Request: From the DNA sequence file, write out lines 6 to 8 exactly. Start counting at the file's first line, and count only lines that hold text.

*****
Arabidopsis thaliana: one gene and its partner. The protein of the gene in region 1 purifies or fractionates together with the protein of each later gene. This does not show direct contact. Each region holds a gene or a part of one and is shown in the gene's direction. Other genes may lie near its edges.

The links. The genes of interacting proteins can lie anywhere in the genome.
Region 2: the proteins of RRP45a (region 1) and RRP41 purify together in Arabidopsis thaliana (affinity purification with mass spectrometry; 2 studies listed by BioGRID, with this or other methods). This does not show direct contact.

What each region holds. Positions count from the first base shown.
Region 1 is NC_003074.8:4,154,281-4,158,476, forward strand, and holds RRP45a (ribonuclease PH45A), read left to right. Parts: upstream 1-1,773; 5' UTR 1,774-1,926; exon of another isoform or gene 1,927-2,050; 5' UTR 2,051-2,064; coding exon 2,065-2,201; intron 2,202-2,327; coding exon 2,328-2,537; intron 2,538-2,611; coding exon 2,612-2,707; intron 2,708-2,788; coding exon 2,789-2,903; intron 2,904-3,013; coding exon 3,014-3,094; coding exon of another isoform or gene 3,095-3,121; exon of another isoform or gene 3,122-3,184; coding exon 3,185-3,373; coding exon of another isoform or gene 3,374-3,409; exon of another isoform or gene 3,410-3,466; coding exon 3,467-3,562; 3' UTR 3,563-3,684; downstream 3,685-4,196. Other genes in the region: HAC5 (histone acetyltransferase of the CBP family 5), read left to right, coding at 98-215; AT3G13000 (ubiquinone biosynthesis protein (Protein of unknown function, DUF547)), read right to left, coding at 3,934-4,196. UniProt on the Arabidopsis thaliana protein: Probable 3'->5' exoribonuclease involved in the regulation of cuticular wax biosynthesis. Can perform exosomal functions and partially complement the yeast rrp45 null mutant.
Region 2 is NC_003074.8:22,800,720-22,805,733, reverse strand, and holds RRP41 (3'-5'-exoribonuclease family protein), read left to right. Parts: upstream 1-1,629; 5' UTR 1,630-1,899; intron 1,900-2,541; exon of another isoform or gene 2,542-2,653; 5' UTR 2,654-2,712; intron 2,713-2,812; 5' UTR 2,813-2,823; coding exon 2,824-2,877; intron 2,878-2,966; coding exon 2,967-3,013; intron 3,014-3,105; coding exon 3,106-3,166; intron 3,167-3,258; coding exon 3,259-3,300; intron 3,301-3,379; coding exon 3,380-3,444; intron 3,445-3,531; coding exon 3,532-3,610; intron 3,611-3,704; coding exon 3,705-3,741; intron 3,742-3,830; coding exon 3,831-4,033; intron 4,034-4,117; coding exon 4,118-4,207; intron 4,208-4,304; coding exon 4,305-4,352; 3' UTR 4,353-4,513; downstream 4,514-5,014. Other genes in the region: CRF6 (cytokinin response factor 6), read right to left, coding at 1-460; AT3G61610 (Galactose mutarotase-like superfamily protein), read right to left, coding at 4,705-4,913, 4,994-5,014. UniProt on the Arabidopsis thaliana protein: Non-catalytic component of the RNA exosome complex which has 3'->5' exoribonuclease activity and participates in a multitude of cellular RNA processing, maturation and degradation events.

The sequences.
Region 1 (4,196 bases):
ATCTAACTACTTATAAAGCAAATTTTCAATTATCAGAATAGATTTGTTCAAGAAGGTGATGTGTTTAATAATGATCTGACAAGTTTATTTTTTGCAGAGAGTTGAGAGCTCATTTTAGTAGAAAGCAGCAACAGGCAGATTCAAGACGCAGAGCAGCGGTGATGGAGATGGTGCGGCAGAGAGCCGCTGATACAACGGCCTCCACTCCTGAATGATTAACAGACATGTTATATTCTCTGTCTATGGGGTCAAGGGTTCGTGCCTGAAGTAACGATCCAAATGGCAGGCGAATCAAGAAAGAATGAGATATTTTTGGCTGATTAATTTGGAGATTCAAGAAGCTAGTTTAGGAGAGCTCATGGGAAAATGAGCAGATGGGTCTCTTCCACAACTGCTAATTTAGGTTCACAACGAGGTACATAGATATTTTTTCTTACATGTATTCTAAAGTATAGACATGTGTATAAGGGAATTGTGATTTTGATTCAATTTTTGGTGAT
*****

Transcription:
Region 2 is NC_003074.8:22,800,720-22,805,733, reverse strand, and holds RRP41 (3'-5'-exoribonuclease family protein), read left to right. Parts: upstream 1-1,629; 5' UTR 1,630-1,899; intron 1,900-2,541; exon of another isoform or gene 2,542-2,653; 5' UTR 2,654-2,712; intron 2,713-2,812; 5' UTR 2,813-2,823; coding exon 2,824-2,877; intron 2,878-2,966; coding exon 2,967-3,013; intron 3,014-3,105; coding exon 3,106-3,166; intron 3,167-3,258; coding exon 3,259-3,300; intron 3,301-3,379; coding exon 3,380-3,444; intron 3,445-3,531; coding exon 3,532-3,610; intron 3,611-3,704; coding exon 3,705-3,741; intron 3,742-3,830; coding exon 3,831-4,033; intron 4,034-4,117; coding exon 4,118-4,207; intron 4,208-4,304; coding exon 4,305-4,352; 3' UTR 4,353-4,513; downstream 4,514-5,014. Other genes in the region: CRF6 (cytokinin response factor 6), read right to left, coding at 1-460; AT3G61610 (Galactose mutarotase-like superfamily protein), read right to left, coding at 4,705-4,913, 4,994-5,014. UniProt on the Arabidopsis thaliana protein: Non-catalytic component of the RNA exosome complex which has 3'->5' exoribonuclease activity and participates in a multitude of cellular RNA processing, maturation and degradation events.

The sequences.
Region 1 (4,196 bases):